Of the five Pacific salmon, the chinook or king salmon is perhaps most prized by anglers. These fish get huge with the largest caught being a 126-pound giant captured in a fish trap near Petersburg in 1949. On sport gear, the record still stands at 97 pounds for a Kenai River hog landed in 1986.
Chinook salmon spawn from California to Japan. The upper Yukon River stocks travel over 2,000 miles to reach their spawning grounds, the longest freshwater salmon migration in the world. When salmon return to the freshwater to spawn they stop feeding and rely on fatty reserves to give them the energy necessary to complete the spawning cycle.
Thus, fish from longer river systems are usually very oily, which normally equates to better taste. Anyone who has seen the salmon drying racks of the lower Yukon chinook can attest to this fact. This is one reason why certain stocks of salmon have greater commercial value when all other factors are equal.
In Southeast Alaska, several systems produce king salmon with the most abundant runs occurring in the larger transboundary Taku, Stikine and Alsek rivers. Like other salmon, chinook rear offshore in the open ocean and spend anywhere from two to four years at sea before maturing and returning to their rivers of origin.
These fish are normally referred to as "outside" rearing and in Southeast anglers get the opportunity to target these fish only after they mature and begin their annual spawning runs each spring and early summer.
However, unlike other salmon, some chinook stocks are "inside" rearing and are available for harvest all year long. In Southeast Alaska, chinook salmon encountered in the late summer through winter months are from these "inside" rearing stocks and are commonly referred to as feeder kings.
These fish grow naturally in the King Salmon River on Admiralty Island, Andrew Creek in the lower Stikine River, and in all of the Behm Canal systems near Ketchikan. In addition, all of the hatchery stocks of Southeast utilize brood stock that is "inside" rearing in nature.
It is not impossible to catch a mature fish at this time of the year; however, it is a good bet that any king caught in the Golden North Salmon Derby will be a feeder king. Feeder kings swim at depth and normally will not shallow up until primal urges draw them closer to their natal streams or hatcheries of origin.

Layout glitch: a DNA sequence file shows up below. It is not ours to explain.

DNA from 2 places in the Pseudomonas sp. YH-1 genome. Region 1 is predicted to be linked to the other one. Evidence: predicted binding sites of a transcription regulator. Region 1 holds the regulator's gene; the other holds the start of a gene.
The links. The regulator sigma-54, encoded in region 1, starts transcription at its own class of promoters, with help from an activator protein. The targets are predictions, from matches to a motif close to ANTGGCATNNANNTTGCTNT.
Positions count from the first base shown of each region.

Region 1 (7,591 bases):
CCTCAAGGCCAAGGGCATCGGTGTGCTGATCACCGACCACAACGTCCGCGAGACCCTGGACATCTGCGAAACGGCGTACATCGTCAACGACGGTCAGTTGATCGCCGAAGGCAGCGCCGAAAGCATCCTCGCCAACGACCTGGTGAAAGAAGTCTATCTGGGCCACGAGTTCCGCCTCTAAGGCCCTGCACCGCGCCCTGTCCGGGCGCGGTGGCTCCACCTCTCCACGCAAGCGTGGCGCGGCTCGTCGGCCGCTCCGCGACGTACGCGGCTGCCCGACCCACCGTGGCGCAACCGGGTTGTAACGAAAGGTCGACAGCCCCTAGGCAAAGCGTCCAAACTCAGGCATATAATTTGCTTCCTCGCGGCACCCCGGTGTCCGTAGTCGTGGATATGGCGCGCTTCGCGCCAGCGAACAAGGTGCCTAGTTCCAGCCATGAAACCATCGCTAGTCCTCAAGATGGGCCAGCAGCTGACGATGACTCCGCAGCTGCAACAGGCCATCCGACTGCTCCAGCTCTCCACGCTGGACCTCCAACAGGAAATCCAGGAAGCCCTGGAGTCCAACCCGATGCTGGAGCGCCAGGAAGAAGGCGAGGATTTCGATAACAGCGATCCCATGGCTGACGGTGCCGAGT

Anglers targeting these kings fish deep, sometimes at depths in excess of 100 feet. The use of downriggers facilitates this method of fishing but for those without these aids the 16-ounce weight becomes the tool of choice.
Chinook at this time of the year also have a good chance of possessing white flesh and are referred to as white kings. One study showed that the highest proportions of white kings occurred in stocks from central British Columbia and the proportions decreased as you moved north or south. In fact, one Canadian stock is comprised of nearly 100 percent white kings annually.
This study also showed that the "inside" rearing stocks of Southeast have a higher proportion of white kings on average when compared to the "outside" rearing stocks. This is one reason why white kings are more common at this time of the year.
Another is that all chinook salmon have white flesh to begin with. It is not until later in life after development of an enzyme necessary to lay down keratin in the meat that fish get meat with a bright red appearance.
In general, white kings have not or never will develop this enzyme and the reasons behind this phenomenon are unclear. One thing is clear - regardless of meat coloration, these fish taste fantastic and one would be hard pressed to find a better meal!
These days stocks of chinook salmon are healthy in Southeast Alaska and we are fortunate to be able to pursue Alaska's state fish and compete with others to see who can land the big one!
Ed Jones is a fisheries biologist who loves to fish. For further information concerning sport fishing opportunities or regulations , call the Division of Sport Fish at 465-4270.
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